President Obama travels to Dallas on Wednesday to meet with volunteers who've been working to educate consumers about the government's new health insurance marketplace. That task has been made more difficult by persistent technical problems plaguing the website.
On Wednesday, the U.S. Supreme Court will hear arguments in a major case testing the use of prayer at government meetings. The case could produce some guidelines for the future after often conflicting rulings in the lower courts.
Tax-exempt social welfare groups have become the vehicle of choice for big political contributions. NPR, in partnership with the Center for Responsive Politics traces the money moving through a Washington, D.C., group, and the law that makes this activity possible.
Neo Nazi music is a pervasive problem in Germany. Government officials say the songs aid recruitment of young people into extremist groups. But officials say banning such music to protect Germany's young people isn't as easy as it once was because musicians are increasingly sly about what they put out.
What makes an initial public offering a success? Twitter is going the old school route, pricing its shares modestly in hopes of a pop in early trading. The company will go public on Thursday, and the banks they've hired to help are some of the oldest and most well established in the country.
A mysterious barge stacked with shipping containers is docked at a pier on Treasure Island in San Francisco Bay. It's owned by Google but Google isn't revealing the reason the barge is there. The barge has captured the imagination of people around the globe.
In the Seattle suburb of SeaTac, supporters of a ballot initiative implementing a $15 hourly minimum wage are declaring victory. The measure would benefit some 6,300 workers in the travel and hospitality industries around Seattle's main international airport.
The coffee giant says it will hire at least 10,000 veterans or their spouses over the next five years. It joins companies ranging from JPMorgan Chase to Walmart to Boeing in trying to bring down a stubbornly high unemployment rate for veterans of the wars in Iraq and Afghanistan.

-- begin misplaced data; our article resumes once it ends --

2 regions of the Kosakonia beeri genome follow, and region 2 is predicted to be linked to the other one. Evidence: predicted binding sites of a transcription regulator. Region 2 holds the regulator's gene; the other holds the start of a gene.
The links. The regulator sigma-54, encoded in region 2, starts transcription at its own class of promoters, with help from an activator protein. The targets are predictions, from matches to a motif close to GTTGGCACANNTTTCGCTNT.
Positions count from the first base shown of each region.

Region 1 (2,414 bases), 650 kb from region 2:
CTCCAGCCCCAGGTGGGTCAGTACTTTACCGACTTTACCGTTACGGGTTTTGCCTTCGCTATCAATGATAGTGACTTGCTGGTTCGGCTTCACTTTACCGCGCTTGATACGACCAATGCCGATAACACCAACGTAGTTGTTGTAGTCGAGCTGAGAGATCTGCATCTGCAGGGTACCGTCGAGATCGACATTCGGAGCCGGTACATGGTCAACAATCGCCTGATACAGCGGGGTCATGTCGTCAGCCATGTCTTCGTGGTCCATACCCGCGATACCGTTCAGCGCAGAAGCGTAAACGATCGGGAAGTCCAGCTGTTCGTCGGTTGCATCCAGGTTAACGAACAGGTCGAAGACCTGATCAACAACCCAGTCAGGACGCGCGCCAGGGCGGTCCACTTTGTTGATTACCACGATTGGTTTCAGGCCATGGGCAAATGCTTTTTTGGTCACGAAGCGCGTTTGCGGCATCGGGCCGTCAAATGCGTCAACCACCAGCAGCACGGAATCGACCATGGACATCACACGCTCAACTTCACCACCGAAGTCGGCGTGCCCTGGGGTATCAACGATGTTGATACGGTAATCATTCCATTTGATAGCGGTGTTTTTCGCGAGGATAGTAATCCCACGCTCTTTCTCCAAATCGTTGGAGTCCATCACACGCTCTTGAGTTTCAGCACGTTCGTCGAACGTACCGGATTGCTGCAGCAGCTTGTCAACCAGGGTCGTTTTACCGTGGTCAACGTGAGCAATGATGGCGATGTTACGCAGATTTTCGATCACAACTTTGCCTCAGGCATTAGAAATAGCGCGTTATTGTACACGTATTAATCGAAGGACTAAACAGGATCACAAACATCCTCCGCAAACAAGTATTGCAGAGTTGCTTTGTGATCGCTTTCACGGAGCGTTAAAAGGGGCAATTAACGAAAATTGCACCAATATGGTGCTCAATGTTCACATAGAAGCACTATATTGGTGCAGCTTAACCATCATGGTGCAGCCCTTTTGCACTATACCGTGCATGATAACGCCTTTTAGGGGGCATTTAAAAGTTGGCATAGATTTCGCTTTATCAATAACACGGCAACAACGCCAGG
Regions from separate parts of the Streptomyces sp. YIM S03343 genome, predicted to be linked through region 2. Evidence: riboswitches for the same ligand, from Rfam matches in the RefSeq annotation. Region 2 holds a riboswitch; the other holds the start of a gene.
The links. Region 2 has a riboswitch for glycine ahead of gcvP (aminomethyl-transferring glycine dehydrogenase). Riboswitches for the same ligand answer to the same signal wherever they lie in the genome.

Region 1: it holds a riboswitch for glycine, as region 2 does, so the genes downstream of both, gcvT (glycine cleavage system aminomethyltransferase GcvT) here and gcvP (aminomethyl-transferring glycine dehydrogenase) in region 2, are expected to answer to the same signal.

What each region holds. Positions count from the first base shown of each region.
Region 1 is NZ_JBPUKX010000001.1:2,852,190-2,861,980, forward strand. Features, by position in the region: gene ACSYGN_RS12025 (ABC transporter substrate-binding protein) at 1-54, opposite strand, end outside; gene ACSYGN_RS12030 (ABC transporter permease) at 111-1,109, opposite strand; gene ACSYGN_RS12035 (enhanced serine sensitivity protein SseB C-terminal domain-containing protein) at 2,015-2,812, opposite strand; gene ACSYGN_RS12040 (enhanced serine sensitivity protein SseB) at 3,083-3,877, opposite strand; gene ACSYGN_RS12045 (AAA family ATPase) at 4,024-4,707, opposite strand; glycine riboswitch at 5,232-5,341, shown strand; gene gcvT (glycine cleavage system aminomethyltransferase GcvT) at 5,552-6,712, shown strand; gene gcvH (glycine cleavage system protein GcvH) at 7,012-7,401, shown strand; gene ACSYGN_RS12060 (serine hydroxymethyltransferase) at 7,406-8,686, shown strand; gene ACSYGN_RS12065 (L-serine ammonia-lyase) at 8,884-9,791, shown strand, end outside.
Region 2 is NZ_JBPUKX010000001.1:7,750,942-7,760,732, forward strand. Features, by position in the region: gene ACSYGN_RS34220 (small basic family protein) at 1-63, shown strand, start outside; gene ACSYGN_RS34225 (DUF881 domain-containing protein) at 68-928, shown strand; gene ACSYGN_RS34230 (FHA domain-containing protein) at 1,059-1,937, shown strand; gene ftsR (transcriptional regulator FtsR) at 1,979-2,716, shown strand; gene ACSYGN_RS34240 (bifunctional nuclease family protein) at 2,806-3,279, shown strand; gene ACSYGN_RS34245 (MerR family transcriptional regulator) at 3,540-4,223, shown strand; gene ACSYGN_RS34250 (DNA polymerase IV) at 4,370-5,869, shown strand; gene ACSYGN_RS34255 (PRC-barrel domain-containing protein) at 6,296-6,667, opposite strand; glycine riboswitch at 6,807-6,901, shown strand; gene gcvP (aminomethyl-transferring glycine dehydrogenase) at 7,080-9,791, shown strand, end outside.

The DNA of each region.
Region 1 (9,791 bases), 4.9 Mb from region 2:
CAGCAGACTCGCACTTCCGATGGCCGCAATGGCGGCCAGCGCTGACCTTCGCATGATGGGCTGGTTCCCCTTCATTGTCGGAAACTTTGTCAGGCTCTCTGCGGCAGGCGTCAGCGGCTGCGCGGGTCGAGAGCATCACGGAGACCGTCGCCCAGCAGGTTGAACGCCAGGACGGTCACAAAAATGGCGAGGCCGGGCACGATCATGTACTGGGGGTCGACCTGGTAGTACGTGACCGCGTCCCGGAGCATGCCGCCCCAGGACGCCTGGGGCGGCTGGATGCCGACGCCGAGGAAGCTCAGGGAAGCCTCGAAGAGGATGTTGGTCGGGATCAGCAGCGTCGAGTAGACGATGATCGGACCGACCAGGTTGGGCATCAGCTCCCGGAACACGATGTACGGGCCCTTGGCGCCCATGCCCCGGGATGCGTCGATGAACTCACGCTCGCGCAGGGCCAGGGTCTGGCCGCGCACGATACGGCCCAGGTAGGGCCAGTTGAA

The CEO of the firm that's about to take over the New York Stock Exchange has criticized alternative market trading. Jeffrey Sprecher said equity markets, including the NYSE, allow sophisticated traders to take advantage of small investors. He added such models are destined to fail and that people outside the markets have a sense things aren't fair.
The last will and testament of the man who once conquered much of Europe is being auctioned in Paris. It is expected to go for more than $100,000. The original letter in Napoleon's illegible handwriting is in France's National Archives.
In New Jersey, Republican Chris Christie coasted to re-election as governor on Tuesday. In Virginia, Democrat Terry McAuliffe prevailed in the governor's race, although by a smaller margin than most pre-election polls had indicated. In New York City, voters elected their first democratic mayor in 20 years, choosing Bill de Blasio in a landslide.
Defense Secretary Chuck Hagel oversees the U.S. military as it moves women to frontline combat. Every month, Hagel has lunch with rank and file members of the armed services to hear what's on their minds. This month, Steve Inskeep sat in on that lunch at the Pentagon.
The National Football League is investigating reports of harassment by members of the Miami Dolphins. The team suspended lineman Richie Incognito indefinitely for "conduct detrimental to the team." That conduct is tied to allegations of continued harassment made by teammate Jonathan Martin, who abruptly left the team last week.
Does a citizen of any country — not just the good ole U.S.A. — have an obligation to support its national teams? According to Frank Deford, in our world of global entertainment, passports don't matter and taste should trump nationalism.
The airtime on government-owned NRK will focus on a young Norwegian player's quest to become world champion. It will also make a statement about television. The broadcaster says it's pioneering what it calls "slow TV." A previous effort at slow TV featured 12 hours of non-stop knitting.